If a barrister were a footballer they would be Messi, Rooney or Ronaldo…
These superstars of the legal world with their fancy outfits, sharp tongues and quick wit are undoubtedly very well paid, but what is a career as a barrister really all about?
These guys are confident and emphatic orators, but their jobs don’t always involve exciting dramatic court room scenes. Indeed, a lot of court hearings will be formalities that simply involve following procedures.
Why is it important? What does it involve?
Barristers represent their clients in court and are usually instructed by the client’s solicitor. They have to construct legal arguments in order to show the judge or jury why they should pass judgment in favour of their client, and also defeat the propositions that are put forward by the opposition.
Most barristers spend a lot of time meticulously preparing for their cases; however, it is entirely possible that clients may pop up with last minute changes in instructions, or material issues in the case may change or take a turn for the worse. These eventualities may cause the complete breakdown of a barrister’s well-prepared strategy. Consequently, a lot of tasks already completed may need to be totally redone or changed in ways that involve additional tasks. With very little time in which to implement these actions, things can get pretty stressful.
The nature of a barrister’s work means that you will sometimes be rushed off your feet, multitasking constantly; whilst at other times you may not have any pending work at all. Changes in court schedules, continuances that delay trials or the absence of crucial witnesses are commonplace events in a barrister’s life, which may make some weeks very busy and others less so. It is important that you are agile and flexible, both mentally and physically, to cope with the constant seesawing of circumstances.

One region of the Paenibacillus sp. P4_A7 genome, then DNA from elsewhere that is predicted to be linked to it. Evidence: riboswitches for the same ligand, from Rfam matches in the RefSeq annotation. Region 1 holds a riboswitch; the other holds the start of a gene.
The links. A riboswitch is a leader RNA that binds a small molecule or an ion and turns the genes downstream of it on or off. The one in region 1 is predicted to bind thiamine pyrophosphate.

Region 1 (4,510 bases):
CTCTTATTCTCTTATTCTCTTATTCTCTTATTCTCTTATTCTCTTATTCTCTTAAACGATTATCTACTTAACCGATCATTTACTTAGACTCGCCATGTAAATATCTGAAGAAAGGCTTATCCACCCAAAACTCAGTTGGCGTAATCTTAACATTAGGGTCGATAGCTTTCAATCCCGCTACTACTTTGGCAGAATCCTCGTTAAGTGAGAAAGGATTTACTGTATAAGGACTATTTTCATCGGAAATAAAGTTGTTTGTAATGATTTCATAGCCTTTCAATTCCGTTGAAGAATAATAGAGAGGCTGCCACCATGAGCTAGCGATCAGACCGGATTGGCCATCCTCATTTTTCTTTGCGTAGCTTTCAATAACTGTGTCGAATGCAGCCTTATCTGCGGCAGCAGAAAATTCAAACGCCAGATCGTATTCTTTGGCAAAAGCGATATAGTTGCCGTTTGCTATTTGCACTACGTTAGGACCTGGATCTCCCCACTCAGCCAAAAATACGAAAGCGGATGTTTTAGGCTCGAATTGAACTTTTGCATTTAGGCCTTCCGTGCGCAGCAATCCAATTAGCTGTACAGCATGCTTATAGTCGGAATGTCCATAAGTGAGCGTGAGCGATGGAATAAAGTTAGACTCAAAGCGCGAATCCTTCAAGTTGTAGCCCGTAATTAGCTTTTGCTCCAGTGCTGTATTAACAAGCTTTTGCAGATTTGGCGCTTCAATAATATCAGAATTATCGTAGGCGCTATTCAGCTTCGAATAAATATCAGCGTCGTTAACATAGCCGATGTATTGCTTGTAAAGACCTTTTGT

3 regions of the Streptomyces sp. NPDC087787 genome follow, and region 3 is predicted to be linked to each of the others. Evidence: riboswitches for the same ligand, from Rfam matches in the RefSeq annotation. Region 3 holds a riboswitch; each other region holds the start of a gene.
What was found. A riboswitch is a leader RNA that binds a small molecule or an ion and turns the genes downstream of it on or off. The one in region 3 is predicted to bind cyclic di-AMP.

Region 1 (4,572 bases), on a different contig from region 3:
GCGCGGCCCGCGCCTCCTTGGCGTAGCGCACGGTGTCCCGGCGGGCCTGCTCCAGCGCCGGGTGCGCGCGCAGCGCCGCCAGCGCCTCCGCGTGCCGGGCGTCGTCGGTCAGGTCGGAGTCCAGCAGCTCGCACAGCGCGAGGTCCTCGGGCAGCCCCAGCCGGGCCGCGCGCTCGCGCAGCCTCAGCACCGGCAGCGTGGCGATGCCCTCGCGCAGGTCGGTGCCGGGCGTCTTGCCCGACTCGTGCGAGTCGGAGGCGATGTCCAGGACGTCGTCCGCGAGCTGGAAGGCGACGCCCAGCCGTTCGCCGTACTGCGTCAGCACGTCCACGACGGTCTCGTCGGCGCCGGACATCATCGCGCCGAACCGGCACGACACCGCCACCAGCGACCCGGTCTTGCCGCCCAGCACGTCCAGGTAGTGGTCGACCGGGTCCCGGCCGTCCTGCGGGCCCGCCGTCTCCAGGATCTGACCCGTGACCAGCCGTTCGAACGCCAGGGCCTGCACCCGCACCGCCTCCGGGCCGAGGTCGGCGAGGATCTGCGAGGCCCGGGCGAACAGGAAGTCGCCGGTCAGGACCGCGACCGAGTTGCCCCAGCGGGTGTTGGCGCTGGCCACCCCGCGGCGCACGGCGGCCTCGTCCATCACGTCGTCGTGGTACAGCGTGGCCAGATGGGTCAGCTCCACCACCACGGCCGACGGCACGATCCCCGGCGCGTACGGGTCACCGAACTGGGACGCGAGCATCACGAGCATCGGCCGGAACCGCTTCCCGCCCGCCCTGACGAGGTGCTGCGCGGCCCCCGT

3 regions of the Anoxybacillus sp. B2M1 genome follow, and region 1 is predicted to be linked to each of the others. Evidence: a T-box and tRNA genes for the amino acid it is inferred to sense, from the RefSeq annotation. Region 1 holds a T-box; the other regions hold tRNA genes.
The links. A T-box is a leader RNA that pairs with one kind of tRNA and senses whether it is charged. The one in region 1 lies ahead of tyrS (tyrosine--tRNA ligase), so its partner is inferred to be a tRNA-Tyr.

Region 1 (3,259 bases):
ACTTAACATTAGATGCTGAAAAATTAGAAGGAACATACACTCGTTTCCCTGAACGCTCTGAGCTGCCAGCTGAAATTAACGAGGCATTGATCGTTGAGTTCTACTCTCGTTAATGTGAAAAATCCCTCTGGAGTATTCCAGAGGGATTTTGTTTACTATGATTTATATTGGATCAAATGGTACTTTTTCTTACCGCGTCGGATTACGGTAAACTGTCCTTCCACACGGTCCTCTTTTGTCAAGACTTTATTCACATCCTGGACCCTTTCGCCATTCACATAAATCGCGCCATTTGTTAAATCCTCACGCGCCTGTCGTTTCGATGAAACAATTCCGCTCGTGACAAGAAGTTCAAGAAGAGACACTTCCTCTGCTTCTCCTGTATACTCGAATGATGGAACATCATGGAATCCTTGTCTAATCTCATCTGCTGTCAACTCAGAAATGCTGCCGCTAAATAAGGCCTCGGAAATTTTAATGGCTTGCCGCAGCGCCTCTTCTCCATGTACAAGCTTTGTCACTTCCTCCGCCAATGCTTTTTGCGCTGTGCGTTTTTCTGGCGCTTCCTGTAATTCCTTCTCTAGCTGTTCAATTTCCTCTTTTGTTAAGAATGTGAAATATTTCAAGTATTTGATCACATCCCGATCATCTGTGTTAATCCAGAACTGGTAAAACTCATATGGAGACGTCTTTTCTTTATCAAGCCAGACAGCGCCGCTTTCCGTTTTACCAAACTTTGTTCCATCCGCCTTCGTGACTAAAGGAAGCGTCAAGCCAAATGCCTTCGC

Break it down for me a little bit!
Barristers are few and far between in the legal sector, so if you want to become one, you need to be highly-intelligent, incredibly determined and extremely talented. The number of people that want to become barristers massively outstrips the number of places available. Furthermore, some people suggest that this is a subsector which is still dominated by candidates with a public school background, although currently there is no data to prove this suggestion!
Do you see yourself centre-stage in the courtroom (and no, we don’t mean in the docks), blowing the judge and jury away with your eagle-eyed observations and all the while absolutely rocking that white wig? If so you should consider a career as a barrister - case closed!